Buried Treasures

Joel Noah

By Judi Leff

I am Judi Leff, the volunteer historian, and member of the Temple Emanu-El Cemetery Committee and the Joint Management Committee for the Jewish Cemeteries in Colma.  This will be the first of what I hope will be a regular feature on the website.

This summer, we had a wonderful day of tours for folks interested in getting to know more about our cemetery history, and what I call our Buried Treasures.  There are a trove of fabulous stories about folks in our cemeteries, both famous and barely known.  These are stories and people I have gotten to know through my interest in the history of Bay Area synagogues.  Their impact on both the Jewish and civic communities cannot be overstated.


I feel strongly that spending time getting to know the stories of our buried treasures provides so many opportunities to acknowledge the impact and feel gratitude to those who came before us.  It also inspires me to wonder what we might want our legacies to be in the future.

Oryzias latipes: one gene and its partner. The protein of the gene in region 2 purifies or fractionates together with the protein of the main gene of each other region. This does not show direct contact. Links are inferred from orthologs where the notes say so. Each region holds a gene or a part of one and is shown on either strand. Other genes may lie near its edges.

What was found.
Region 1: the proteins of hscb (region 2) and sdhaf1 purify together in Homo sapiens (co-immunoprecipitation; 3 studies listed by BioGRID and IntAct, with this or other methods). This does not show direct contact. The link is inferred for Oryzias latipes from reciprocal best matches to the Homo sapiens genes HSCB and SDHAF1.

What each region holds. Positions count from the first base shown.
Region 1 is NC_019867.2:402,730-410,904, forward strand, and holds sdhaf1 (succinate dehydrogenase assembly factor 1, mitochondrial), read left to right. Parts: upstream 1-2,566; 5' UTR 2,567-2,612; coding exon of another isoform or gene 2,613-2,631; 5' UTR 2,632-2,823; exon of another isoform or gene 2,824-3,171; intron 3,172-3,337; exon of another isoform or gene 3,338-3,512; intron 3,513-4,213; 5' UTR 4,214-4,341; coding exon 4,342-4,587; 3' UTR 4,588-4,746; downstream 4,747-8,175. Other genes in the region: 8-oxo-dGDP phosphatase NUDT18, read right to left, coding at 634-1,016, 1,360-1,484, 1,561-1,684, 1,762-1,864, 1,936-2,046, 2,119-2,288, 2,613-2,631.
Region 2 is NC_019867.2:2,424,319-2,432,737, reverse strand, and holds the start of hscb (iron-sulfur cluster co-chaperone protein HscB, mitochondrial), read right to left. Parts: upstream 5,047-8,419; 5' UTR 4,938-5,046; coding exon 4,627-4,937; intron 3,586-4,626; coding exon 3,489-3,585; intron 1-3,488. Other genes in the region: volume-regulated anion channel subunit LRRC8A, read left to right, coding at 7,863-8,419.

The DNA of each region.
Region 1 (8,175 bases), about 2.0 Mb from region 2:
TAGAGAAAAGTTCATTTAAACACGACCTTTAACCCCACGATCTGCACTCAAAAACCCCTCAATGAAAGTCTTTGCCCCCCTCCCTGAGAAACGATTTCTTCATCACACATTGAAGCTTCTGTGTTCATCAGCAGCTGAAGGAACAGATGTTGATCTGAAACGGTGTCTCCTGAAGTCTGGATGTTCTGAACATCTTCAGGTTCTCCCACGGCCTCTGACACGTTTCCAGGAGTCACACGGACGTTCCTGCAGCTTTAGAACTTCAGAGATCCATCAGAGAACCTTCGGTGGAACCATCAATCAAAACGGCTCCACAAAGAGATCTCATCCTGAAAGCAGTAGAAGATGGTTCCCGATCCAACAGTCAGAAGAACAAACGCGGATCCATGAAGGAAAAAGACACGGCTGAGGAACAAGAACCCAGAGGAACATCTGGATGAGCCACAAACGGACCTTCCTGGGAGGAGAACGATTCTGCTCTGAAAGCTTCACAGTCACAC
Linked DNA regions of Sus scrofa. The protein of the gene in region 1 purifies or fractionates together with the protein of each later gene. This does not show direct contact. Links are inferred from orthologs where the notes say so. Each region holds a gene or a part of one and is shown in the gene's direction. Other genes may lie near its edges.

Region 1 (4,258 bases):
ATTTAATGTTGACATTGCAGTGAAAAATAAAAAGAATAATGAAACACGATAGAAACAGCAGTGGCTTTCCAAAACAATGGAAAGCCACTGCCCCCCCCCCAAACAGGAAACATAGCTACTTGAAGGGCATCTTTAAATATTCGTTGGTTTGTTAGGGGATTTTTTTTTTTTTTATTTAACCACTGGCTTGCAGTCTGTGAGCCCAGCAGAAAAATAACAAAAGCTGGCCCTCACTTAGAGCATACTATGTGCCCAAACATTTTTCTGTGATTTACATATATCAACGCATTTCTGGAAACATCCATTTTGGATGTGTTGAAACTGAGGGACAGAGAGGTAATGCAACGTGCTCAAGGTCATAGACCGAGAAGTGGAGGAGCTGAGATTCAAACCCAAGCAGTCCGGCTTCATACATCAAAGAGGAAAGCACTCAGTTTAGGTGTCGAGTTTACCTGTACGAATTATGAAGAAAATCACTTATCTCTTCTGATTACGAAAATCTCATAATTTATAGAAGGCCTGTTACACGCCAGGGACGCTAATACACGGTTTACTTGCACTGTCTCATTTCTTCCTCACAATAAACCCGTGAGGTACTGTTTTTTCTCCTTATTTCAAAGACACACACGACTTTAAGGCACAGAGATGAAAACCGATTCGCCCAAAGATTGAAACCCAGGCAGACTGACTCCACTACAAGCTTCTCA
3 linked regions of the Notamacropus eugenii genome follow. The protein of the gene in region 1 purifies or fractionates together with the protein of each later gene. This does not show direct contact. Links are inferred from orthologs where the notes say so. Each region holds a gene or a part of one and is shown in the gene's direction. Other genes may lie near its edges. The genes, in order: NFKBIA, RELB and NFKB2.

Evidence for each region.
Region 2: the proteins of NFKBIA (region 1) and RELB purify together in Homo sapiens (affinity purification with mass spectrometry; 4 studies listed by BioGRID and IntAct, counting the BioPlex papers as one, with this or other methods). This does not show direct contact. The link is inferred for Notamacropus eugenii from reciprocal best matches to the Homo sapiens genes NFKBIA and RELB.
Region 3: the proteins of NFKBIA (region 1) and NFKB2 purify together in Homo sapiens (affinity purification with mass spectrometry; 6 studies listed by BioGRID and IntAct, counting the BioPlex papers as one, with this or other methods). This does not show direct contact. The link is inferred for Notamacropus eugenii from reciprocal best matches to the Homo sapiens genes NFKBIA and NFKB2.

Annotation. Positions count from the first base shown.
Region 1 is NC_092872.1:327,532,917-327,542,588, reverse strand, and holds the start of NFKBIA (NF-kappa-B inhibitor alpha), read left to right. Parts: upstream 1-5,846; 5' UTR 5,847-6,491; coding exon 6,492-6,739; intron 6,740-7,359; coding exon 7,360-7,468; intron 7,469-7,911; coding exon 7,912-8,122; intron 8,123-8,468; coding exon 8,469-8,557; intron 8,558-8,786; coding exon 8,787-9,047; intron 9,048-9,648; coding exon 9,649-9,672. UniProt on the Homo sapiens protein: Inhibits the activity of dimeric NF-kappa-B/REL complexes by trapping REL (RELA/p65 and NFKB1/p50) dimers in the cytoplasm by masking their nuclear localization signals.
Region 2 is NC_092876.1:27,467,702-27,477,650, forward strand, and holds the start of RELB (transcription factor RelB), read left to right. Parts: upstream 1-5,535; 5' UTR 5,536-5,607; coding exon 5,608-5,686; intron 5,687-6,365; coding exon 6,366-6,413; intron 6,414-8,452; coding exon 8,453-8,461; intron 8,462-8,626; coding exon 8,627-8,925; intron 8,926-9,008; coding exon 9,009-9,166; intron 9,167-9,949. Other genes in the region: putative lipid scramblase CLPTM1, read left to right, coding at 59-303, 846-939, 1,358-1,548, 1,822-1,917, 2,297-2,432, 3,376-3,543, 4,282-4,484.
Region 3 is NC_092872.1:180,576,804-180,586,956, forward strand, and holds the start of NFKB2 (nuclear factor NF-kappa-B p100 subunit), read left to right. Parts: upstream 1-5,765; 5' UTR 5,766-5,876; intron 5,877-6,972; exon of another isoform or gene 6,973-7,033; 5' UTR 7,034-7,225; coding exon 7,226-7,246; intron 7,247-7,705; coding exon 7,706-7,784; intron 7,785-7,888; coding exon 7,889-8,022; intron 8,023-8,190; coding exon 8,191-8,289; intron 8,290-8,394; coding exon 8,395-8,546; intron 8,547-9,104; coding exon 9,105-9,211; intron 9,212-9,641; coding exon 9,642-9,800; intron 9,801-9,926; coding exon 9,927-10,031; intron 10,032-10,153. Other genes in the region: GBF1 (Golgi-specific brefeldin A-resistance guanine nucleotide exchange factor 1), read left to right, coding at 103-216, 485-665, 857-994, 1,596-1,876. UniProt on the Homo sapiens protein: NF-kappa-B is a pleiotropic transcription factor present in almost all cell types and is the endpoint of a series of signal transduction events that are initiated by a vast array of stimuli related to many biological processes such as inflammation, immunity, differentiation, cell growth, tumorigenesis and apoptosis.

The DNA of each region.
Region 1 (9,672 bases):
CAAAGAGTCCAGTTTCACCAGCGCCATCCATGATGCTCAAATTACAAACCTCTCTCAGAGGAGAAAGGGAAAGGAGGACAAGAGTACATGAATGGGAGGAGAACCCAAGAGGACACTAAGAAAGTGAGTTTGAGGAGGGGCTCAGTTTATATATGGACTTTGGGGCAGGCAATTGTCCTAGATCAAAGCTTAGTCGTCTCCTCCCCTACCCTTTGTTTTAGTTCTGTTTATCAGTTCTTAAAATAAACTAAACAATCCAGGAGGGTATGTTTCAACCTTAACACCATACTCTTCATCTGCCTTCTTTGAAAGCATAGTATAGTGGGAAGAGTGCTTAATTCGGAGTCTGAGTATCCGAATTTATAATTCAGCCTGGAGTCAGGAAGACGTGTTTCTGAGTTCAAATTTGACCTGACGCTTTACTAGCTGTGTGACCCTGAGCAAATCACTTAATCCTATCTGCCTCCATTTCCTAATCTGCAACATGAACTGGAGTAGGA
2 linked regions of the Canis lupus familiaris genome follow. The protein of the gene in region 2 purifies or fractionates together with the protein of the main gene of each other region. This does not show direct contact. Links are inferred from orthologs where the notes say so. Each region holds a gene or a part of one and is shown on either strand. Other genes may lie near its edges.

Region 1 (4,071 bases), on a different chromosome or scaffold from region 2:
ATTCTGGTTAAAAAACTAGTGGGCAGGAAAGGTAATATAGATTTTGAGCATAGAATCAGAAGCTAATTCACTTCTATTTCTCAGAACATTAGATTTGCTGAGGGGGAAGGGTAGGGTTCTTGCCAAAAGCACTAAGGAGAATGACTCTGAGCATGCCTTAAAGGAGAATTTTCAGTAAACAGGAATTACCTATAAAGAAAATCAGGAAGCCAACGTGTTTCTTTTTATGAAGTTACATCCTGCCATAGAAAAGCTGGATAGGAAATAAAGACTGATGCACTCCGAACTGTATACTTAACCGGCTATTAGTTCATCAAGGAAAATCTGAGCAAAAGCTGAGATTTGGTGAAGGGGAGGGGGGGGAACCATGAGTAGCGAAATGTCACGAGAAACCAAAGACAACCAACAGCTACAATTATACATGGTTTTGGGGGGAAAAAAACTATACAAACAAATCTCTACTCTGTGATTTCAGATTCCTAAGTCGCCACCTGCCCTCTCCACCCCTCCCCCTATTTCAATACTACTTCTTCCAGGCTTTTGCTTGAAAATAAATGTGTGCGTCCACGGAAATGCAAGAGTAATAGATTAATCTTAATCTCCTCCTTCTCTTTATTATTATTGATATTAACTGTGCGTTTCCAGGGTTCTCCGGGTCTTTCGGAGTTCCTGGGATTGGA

To this end, I would like to regularly highlight some of our special buried treasures.

This month I would like to illuminate someone grand in both spirit and size: Joel Noah who hailed from England, of Hungarian parentage.  At a time when the average male was 5’6″ and 150 pounds, Joel Noah was a towering 6’3″ and 300 lbs!  Moving his clothing business to San Francisco from Rochester, New York in 1849, Joel’s great passion was his membership in the Masonic Lodge.  He served as “tiler or tyler” for several lodges. A tyler is responsible for maintaining the security and privacy of the lodge’s meetings. I can’t imagine anybody every challenged him.


Joel Noah was present at the first 1849 High Holy Day services, held in Lewis Franklin’s tent store, somewhere near Montgomery and Jackson Sts.  My favorite story about Joel is that in 1852, he miscalculated the timing of Yom Kippur, going off for fasting and prayer.  When he returned, he discovered he was off by a day, and he just added another 24 hours of his pious activities.


Joel apparently could be found at the head of most Masonic parades, holding the sword and sash of his important office.  He loved being tiler so much that he listed himself thusly in directories, despite his success as a clothing merchant (even after being burned out of business six times!)


Joel lived to be 75 years old, but did not marry or have children.  He was buried in Hills of Eternity Cemetery on August 28, 1883. As we prepare for the upcoming High Holy Days, I like to reflect on the larger than life enthusiasm of Jewish 49er Joel Noah.


*Acknowledgements to Norton B. Stern (Editor, Western States Jewish Historical Quarterly) for his 1983 Jewish Bulletin article on Joel Noah